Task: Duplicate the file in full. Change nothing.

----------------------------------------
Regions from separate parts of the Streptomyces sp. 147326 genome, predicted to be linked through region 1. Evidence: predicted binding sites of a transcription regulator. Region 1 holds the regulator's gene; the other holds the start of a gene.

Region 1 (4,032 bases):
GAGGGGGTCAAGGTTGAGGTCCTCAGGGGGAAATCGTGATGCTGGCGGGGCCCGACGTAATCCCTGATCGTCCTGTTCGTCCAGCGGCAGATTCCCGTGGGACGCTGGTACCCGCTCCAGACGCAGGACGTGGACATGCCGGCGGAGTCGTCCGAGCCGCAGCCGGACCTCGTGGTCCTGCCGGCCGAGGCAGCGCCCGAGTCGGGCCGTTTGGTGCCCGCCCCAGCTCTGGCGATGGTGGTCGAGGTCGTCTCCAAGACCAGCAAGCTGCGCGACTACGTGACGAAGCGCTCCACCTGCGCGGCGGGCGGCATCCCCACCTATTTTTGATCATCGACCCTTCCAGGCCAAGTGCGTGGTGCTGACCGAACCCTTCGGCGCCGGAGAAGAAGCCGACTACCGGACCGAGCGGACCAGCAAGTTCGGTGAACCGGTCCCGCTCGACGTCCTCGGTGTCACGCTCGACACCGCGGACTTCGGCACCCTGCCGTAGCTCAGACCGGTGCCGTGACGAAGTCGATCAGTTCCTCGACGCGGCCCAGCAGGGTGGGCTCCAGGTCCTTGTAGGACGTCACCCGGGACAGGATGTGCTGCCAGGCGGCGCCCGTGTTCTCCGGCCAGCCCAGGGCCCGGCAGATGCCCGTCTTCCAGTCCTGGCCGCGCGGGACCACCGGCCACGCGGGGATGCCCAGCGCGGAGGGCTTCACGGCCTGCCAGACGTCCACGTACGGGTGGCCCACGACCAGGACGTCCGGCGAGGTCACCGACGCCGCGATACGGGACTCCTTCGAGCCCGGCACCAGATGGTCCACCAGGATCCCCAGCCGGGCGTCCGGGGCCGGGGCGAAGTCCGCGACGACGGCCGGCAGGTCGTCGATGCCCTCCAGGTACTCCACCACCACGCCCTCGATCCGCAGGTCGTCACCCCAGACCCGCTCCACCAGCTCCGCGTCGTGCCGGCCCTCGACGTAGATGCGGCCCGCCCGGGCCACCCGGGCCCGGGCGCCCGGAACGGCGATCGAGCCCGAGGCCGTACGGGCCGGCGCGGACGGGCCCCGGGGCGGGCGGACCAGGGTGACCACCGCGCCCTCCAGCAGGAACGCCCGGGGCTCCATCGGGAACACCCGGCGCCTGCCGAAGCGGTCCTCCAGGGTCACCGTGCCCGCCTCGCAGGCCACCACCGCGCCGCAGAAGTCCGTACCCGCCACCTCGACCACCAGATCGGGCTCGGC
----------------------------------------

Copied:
Regions from separate parts of the Streptomyces sp. 147326 genome, predicted to be linked through region 1. Evidence: predicted binding sites of a transcription regulator. Region 1 holds the regulator's gene; the other holds the start of a gene.

Region 1 (4,032 bases):
GAGGGGGTCAAGGTTGAGGTCCTCAGGGGGAAATCGTGATGCTGGCGGGGCCCGACGTAATCCCTGATCGTCCTGTTCGTCCAGCGGCAGATTCCCGTGGGACGCTGGTACCCGCTCCAGACGCAGGACGTGGACATGCCGGCGGAGTCGTCCGAGCCGCAGCCGGACCTCGTGGTCCTGCCGGCCGAGGCAGCGCCCGAGTCGGGCCGTTTGGTGCCCGCCCCAGCTCTGGCGATGGTGGTCGAGGTCGTCTCCAAGACCAGCAAGCTGCGCGACTACGTGACGAAGCGCTCCACCTGCGCGGCGGGCGGCATCCCCACCTATTTTTGATCATCGACCCTTCCAGGCCAAGTGCGTGGTGCTGACCGAACCCTTCGGCGCCGGAGAAGAAGCCGACTACCGGACCGAGCGGACCAGCAAGTTCGGTGAACCGGTCCCGCTCGACGTCCTCGGTGTCACGCTCGACACCGCGGACTTCGGCACCCTGCCGTAGCTCAGACCGGTGCCGTGACGAAGTCGATCAGTTCCTCGACGCGGCCCAGCAGGGTGGGCTCCAGGTCCTTGTAGGACGTCACCCGGGACAGGATGTGCTGCCAGGCGGCGCCCGTGTTCTCCGGCCAGCCCAGGGCCCGGCAGATGCCCGTCTTCCAGTCCTGGCCGCGCGGGACCACCGGCCACGCGGGGATGCCCAGCGCGGAGGGCTTCACGGCCTGCCAGACGTCCACGTACGGGTGGCCCACGACCAGGACGTCCGGCGAGGTCACCGACGCCGCGATACGGGACTCCTTCGAGCCCGGCACCAGATGGTCCACCAGGATCCCCAGCCGGGCGTCCGGGGCCGGGGCGAAGTCCGCGACGACGGCCGGCAGGTCGTCGATGCCCTCCAGGTACTCCACCACCACGCCCTCGATCCGCAGGTCGTCACCCCAGACCCGCTCCACCAGCTCCGCGTCGTGCCGGCCCTCGACGTAGATGCGGCCCGCCCGGGCCACCCGGGCCCGGGCGCCCGGAACGGCGATCGAGCCCGAGGCCGTACGGGCCGGCGCGGACGGGCCCCGGGGCGGGCGGACCAGGGTGACCACCGCGCCCTCCAGCAGGAACGCCCGGGGCTCCATCGGGAACACCCGGCGCCTGCCGAAGCGGTCCTCCAGGGTCACCGTGCCCGCCTCGCAGGCCACCACCGCGCCGCAGAAGTCCGTACCCGCCACCTCGACCACCAGATCGGGCTCGGC